At the historic swearing-in of John Roberts as the 17th chief justice of the United States last September, every member of the Supreme Court, except Antonin Scalia, was in attendance. ABC News has learned that Scalia instead was on the tennis court at one of the country's top resorts, the Ritz-Carlton hotel in Bachelor Gulch, Colo., during a trip to a legal seminar sponsored by the Federalist Society.
Not only did Scalia's absence appear to be a snub of the new chief justice, but according to some legal ethics experts, it also raised questions about the propriety of what critics call judicial junkets.
"It's unfortunate of course that what kept him from the swearing-in was an activity that is itself of dubious ethical propriety," said Stephen Gillers, a New York University law professor, who is a recognized scholar on legal ethics.
Scalia spent two nights at the luxury resort lecturing at the legal seminar where ABC News also found him on the tennis court, heading out for a fly-fishing expedition, and socializing with members of the Federalist Society, the conservative activist group that paid for the expenses of his trip.
At a press conference, almost two weeks later, Scalia was not inclined to tell reporters his whereabouts during Roberts' swearing-in.
"I was out of town with a commitment that I could not break, and that's what the public information office told you," he said.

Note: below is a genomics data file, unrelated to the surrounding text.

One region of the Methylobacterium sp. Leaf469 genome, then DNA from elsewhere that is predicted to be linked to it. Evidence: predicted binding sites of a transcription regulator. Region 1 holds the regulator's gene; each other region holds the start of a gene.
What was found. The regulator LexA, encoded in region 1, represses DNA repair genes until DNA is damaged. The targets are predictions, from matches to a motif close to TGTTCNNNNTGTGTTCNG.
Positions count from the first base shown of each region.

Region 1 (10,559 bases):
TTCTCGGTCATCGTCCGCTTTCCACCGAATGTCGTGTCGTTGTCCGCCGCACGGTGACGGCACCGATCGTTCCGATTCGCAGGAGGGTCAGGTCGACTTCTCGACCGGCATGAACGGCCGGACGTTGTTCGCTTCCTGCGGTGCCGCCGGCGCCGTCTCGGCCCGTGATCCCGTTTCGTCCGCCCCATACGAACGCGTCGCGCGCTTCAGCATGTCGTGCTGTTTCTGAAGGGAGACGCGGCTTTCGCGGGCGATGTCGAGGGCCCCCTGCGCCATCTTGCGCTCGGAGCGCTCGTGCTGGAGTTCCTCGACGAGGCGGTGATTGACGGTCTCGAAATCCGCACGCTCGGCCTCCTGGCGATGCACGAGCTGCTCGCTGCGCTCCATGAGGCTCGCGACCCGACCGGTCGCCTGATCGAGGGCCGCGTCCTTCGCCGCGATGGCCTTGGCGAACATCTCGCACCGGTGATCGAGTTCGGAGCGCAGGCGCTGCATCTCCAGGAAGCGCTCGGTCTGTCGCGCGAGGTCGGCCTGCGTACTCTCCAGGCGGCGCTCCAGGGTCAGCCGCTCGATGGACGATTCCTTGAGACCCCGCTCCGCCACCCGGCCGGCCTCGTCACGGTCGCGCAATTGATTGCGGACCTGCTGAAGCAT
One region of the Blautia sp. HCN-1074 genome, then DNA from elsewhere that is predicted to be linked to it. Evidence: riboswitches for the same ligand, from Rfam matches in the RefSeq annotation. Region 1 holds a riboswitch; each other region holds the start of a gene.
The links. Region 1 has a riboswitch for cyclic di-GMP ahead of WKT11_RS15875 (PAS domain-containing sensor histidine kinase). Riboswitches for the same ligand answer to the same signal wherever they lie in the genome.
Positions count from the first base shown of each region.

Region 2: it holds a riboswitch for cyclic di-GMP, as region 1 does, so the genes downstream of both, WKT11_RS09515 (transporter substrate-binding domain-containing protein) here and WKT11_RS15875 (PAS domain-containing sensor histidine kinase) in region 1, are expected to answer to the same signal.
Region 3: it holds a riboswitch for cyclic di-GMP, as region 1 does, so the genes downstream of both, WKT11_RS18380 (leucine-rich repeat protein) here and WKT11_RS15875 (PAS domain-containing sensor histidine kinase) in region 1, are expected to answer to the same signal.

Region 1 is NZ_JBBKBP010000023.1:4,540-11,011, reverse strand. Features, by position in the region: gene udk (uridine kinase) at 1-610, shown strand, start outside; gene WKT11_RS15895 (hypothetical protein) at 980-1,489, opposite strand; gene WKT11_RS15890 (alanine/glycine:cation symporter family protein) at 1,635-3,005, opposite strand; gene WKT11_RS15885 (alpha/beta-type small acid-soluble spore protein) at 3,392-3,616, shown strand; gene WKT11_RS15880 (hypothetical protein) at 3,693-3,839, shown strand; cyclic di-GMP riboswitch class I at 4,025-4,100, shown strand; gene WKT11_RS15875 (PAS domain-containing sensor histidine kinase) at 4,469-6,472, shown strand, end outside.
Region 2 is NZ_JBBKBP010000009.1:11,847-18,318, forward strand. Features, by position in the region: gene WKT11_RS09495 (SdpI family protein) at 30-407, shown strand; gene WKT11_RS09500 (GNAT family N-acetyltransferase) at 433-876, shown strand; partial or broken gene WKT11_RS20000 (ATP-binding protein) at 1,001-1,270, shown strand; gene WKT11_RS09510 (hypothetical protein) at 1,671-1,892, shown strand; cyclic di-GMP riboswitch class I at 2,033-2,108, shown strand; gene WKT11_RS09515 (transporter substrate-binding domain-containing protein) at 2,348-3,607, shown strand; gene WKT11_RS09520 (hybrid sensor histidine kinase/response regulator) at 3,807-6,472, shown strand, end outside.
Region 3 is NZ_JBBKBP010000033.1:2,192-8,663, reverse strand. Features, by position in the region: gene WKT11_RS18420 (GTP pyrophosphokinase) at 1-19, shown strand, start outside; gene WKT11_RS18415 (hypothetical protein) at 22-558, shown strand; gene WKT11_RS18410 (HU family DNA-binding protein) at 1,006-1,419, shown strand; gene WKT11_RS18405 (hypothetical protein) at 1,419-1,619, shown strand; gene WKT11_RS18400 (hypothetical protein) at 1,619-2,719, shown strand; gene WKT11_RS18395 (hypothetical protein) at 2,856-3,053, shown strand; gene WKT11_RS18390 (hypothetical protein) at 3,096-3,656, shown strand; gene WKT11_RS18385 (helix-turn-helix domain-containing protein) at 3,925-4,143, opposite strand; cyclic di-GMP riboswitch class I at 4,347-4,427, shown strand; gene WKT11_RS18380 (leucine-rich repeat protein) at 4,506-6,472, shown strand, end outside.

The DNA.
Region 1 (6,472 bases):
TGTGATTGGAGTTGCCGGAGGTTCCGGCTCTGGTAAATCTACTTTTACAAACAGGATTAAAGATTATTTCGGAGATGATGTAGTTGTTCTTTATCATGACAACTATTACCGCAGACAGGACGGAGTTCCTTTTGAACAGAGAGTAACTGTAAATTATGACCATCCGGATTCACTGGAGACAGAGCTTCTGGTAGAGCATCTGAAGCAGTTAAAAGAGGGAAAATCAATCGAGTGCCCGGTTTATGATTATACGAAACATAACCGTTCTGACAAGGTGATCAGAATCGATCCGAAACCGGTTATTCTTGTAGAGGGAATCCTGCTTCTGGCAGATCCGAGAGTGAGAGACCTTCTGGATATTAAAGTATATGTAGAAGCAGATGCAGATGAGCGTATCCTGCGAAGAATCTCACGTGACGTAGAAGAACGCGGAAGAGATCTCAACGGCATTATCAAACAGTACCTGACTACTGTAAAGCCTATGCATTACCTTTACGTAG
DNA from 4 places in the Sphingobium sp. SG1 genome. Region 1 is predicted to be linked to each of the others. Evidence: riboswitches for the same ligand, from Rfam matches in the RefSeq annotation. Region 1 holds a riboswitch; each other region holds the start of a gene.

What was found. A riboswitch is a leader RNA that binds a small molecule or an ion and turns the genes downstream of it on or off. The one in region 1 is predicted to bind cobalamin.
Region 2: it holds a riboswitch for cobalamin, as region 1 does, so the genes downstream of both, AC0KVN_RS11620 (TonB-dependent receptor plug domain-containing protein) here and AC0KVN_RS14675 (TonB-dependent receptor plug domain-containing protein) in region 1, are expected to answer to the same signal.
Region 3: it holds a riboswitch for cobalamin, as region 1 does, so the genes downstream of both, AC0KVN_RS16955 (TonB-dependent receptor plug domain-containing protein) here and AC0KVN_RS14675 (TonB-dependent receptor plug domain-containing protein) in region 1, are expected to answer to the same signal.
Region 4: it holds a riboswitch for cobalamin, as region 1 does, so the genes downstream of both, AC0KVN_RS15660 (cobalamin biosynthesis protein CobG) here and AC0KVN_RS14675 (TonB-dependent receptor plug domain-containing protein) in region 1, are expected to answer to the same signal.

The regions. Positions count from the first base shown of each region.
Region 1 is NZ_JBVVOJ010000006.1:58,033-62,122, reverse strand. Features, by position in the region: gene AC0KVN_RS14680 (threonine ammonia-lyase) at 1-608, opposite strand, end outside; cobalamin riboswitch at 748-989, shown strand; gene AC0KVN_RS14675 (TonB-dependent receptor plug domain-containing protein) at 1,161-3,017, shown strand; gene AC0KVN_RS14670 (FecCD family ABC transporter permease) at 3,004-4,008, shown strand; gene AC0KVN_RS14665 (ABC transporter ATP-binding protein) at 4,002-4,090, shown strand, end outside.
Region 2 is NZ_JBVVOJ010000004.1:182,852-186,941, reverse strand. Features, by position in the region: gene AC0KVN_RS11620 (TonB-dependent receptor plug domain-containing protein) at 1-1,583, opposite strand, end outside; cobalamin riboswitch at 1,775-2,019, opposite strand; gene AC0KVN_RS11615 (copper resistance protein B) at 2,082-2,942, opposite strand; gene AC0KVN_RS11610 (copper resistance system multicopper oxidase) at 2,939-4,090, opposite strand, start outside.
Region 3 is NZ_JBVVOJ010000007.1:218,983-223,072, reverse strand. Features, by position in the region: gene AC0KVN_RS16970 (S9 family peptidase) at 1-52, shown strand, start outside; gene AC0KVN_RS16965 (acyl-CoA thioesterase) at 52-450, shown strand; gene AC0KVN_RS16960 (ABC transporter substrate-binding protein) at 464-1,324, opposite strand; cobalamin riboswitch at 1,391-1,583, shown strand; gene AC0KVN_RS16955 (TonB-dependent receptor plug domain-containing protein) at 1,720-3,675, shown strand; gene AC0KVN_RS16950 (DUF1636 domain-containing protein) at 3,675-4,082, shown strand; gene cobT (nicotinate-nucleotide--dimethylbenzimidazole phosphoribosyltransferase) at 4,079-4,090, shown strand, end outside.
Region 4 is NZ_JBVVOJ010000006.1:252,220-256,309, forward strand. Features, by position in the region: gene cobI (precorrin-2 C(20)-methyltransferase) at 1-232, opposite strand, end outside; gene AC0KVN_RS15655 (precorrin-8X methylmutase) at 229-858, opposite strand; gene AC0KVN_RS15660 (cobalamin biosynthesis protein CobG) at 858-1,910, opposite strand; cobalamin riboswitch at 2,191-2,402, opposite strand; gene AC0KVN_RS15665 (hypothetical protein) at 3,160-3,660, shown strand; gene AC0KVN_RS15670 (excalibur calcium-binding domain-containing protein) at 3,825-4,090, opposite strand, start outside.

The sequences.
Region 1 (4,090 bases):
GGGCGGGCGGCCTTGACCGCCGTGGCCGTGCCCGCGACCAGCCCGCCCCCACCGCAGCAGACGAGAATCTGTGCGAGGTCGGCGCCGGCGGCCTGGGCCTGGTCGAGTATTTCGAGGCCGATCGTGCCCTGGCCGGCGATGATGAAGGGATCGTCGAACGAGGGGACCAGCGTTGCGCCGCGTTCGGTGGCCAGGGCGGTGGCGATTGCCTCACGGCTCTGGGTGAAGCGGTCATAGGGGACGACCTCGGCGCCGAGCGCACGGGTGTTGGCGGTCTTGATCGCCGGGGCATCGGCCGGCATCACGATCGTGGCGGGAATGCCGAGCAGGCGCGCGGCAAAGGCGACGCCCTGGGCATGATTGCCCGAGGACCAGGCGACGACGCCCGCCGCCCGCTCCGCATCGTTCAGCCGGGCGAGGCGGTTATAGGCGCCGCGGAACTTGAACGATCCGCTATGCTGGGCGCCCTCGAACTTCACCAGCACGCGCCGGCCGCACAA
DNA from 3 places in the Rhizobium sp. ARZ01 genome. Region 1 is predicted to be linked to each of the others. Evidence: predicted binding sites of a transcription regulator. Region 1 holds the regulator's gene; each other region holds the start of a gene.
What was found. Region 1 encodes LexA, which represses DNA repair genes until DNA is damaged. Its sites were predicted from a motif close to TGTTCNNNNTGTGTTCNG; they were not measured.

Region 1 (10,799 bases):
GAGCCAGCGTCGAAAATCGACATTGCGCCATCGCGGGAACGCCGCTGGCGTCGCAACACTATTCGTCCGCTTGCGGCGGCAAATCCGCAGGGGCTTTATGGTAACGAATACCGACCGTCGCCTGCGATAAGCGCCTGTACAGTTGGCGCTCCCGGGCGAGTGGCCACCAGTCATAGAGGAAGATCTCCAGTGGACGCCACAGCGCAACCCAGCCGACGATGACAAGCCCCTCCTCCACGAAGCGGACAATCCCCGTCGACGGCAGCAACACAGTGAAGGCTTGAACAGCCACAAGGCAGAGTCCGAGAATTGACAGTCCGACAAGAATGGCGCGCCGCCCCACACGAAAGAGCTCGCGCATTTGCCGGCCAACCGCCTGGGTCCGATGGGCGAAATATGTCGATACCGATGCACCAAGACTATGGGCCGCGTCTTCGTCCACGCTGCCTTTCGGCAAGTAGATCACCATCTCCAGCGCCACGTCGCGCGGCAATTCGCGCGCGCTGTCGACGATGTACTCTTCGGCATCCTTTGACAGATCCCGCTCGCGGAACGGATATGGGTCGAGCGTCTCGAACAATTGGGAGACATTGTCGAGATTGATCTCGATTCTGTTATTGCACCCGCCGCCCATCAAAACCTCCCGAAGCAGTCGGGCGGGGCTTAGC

It "doesn't matter what it was. It was a commitment that I couldn't break," Scalia continued when questioned further.
According to the event's invitation, obtained by ABC News, the Federalist Society promised members who attended the seminar an exclusive and "rare opportunity to spend time, both socially and intellectually" with Scalia.
"I think Justice Scalia should not have gone on that trip for several reasons," Gillers commented. "They are a group with a decided political-slash-judicial profile."
One night at the resort, Scalia attended a cocktail reception, sponsored in part by the same lobbying and law firm where convicted lobbyist Jack Abramoff once worked.
"You know a lot of people would be embarrassed at that. I don't think Antonin Scalia will be embarrassed," Gillers continued.
While there are ethics rules in place for lower federal court judges, there is no explicit code of ethics for the nine Supreme Court justices. Some practices have in turn come under scrutiny, such as accepting trips from groups with political and judicial agenda and gifts from private parties who may at some point have business before the court.
Ron Rotunda, a law professor at the George Mason School of Law, author of a textbook on legal ethics and who is himself a member of the Federalist Society, finds no problem with the Supreme Court justices attending events sponsored by the organization. "I'm a member of the Federalist Society, the NAACP, and the justices get invited to both, and I think that's a good idea," he said. "The organization doesn't have litigation before the judge and is unlikely to have litigation before the judge."